|Docket No.||Op. Below||Argument||Opinion||Vote||Author||Term|
|10-1259||D.C. Cir. _||Nov 8, 2011||Jan 23, 2012||9-0||Scalia||OT 2011|
Holding: Attaching a GPS device to a vehicle and then using the device to monitor the vehicle’s movements constitutes a search under the Fourth Amendment.
Plain English Holding: The defendant’s conviction for drug trafficking must be reversed when some of the evidence to convict him was obtained through a GPS tracking device on his car, because the attachment of the GPS tracking device and then the use of that device to monitor the car’s whereabouts is a “search” for purposes of the Fourth Amendment.
Judgment: Affirmed, 9-0, in an opinion by Justice Scalia on January 23, 2012. Justice Sotomayor filed a concurring opinion. Justice Alito also filed a concurring opinion, which was joined by Justices Ginsburg, Breyer, and Kagan. The five concurring members of the Court do not resolve the question of whether the search was reasonable in this case.
Merits Briefs for the Petitioner
Amicus briefs in support of the Petitioner
Merits Briefs for the Respondent
Amicus Briefs in Support of the Respondent
NEW: Texas files its response to the Justice Department's emergency application asking the Supreme Court to block the state's six-week abortion ban.
Full brief is here: https://www.supremecourt.gov/DocketPDF/21/21A85/197064/20211021113524436_21A85_United%20States%20v.%20Texas_Opposition.pdf
Breyer is the third justice since August to turn away an emergency challenge to a vaccine mandate, without referring the issue to the full court. Earlier: Barrett declined to block Indiana University's mandate, and Sotomayor declined to block NYC's mandate for school employees.
Justice Stephen Breyer turns down request to block enforcement of Maine's COVID-19 vaccine mandate for healthcare workers, although he leaves open possibility that plaintiffs can return to #SCOTUS after the court of appeals acts: https://www.supremecourt.gov/search.aspx?filename=/docket/docketfiles/html/public/21a83.html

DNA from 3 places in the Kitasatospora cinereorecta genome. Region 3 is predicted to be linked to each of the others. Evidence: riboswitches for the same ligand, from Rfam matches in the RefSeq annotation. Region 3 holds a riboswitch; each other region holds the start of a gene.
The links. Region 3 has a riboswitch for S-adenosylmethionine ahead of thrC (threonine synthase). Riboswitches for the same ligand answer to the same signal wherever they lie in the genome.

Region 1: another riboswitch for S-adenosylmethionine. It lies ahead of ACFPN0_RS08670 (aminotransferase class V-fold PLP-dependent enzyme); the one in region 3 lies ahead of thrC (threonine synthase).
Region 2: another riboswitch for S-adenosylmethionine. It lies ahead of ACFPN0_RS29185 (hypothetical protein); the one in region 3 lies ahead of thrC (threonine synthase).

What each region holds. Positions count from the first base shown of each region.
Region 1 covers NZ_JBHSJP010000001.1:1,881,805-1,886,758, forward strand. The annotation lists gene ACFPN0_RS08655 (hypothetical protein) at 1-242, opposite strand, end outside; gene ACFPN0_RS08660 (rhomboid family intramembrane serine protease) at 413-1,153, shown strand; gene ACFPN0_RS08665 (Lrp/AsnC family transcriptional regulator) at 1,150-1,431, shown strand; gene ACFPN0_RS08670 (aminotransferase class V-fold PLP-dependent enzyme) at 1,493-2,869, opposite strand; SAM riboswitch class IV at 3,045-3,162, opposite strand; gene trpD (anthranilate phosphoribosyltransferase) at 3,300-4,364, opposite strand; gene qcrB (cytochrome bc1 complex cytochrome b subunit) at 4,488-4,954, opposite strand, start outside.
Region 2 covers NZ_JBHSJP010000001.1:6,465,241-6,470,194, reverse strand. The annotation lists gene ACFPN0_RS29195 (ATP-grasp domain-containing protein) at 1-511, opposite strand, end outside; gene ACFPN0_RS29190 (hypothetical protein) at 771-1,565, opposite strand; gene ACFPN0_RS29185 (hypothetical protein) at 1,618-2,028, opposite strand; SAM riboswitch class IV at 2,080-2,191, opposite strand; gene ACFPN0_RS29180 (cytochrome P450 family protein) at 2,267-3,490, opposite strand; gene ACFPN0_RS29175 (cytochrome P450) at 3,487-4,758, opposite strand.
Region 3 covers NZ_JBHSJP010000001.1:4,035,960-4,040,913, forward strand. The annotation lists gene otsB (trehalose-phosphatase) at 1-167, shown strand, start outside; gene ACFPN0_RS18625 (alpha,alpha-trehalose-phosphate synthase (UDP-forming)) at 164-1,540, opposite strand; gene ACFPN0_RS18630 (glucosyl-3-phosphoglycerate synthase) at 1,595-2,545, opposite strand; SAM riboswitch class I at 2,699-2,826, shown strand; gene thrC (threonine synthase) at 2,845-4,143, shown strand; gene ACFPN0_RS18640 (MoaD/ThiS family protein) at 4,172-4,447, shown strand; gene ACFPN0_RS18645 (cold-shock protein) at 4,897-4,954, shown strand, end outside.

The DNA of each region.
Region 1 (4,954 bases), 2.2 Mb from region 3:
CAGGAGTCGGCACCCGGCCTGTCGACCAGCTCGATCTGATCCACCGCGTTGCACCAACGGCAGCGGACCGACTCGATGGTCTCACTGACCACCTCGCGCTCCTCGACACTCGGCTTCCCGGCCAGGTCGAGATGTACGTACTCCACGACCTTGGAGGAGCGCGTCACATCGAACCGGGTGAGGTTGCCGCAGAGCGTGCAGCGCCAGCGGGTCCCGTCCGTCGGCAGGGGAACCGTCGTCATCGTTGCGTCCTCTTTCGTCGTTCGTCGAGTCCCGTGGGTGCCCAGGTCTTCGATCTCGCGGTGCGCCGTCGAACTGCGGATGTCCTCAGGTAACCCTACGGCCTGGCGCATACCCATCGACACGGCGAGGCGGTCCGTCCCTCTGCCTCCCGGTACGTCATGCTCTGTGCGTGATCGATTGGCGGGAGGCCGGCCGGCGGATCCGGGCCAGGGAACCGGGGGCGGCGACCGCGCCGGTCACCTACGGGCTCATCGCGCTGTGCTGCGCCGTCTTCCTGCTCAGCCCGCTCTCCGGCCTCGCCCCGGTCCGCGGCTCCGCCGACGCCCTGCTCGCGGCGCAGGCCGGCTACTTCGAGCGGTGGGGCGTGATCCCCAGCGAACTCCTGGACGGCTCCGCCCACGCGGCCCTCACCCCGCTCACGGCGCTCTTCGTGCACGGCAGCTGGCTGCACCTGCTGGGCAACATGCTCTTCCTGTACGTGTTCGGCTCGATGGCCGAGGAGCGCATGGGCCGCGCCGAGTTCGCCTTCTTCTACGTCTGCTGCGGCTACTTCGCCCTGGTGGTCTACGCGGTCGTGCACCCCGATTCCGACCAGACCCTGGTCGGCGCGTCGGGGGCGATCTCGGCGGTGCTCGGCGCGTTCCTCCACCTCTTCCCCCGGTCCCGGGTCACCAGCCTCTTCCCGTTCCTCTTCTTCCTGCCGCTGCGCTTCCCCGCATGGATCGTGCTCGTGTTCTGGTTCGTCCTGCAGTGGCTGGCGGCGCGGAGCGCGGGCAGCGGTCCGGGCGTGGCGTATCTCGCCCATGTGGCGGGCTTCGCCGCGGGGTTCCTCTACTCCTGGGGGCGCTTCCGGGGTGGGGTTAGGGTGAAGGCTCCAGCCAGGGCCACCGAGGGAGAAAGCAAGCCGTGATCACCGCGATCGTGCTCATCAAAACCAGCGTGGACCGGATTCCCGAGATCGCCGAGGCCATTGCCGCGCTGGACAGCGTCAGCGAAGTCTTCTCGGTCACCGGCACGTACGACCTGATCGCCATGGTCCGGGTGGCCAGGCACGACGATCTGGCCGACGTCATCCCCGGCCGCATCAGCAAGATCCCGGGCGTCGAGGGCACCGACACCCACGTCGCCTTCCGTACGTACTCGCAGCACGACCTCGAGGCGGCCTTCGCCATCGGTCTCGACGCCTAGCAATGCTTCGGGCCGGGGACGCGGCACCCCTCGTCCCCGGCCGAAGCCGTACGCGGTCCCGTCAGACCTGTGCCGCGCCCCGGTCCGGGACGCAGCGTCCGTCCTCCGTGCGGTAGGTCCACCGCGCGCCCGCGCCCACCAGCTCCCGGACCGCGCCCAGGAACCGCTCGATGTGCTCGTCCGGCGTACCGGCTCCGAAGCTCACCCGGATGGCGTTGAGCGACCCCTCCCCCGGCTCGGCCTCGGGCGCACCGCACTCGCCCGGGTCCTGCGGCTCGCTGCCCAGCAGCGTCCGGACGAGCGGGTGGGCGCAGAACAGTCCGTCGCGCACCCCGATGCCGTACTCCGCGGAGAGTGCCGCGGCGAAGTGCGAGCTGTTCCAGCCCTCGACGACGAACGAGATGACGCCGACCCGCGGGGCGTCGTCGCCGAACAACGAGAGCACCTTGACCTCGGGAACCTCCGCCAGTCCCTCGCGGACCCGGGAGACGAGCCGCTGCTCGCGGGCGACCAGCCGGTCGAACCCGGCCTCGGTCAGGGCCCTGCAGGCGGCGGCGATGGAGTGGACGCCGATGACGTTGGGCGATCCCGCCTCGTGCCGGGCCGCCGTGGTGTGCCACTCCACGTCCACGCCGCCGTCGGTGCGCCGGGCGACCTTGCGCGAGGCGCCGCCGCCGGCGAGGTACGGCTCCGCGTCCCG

Where do things stand at the Supreme Court with the two pending challenges to the Texas anti-abortion law? Here's an explainer from @katieleebarlow in a Tik Tok minute.
#SCOTUS grants request by Texas abortion providers to fast-track consideration of petition for cert before judgment in challenge to SB8. Response from Texas is due by noon on Thursday -- same time as Texas's response to US filing today. Order is here: https://www.supremecourt.gov/orders/courtorders/101821zr1_2c8f.pdf
BREAKING: The Justice Department has filed its emergency application asking the Supreme Court to block Texas' six-week abortion ban.
The filing is here: https://www.supremecourt.gov/DocketPDF/21/21A85/196650/20211018120230336_US%20v.%20Texas%20application%20final.pdf
NEW: The Justice Department, as expected, says it plans to ask the Supreme Court to block enforcement of the Texas law that bans abortions after six weeks of pregnancy.
Two cert grants on Native American sovereignty issues, and two unsigned opinions granting qualified immunity to cops -- here's the full breakdown of Monday's order list from @AHoweBlogger: https://www.scotusblog.com/2021/10/court-adds-two-cases-on-native-american-law-and-issues-two-opinions-granting-police-officers-qualified-immunity/
NEW: In Monday morning order list, the Supreme Court agrees to hear two new cases: Ysleta del Sur Pueblo v. Texas, and Denezpi v. United States. The full order list is here: https://www.supremecourt.gov/orders/courtorders/101821zor_4f14.pdf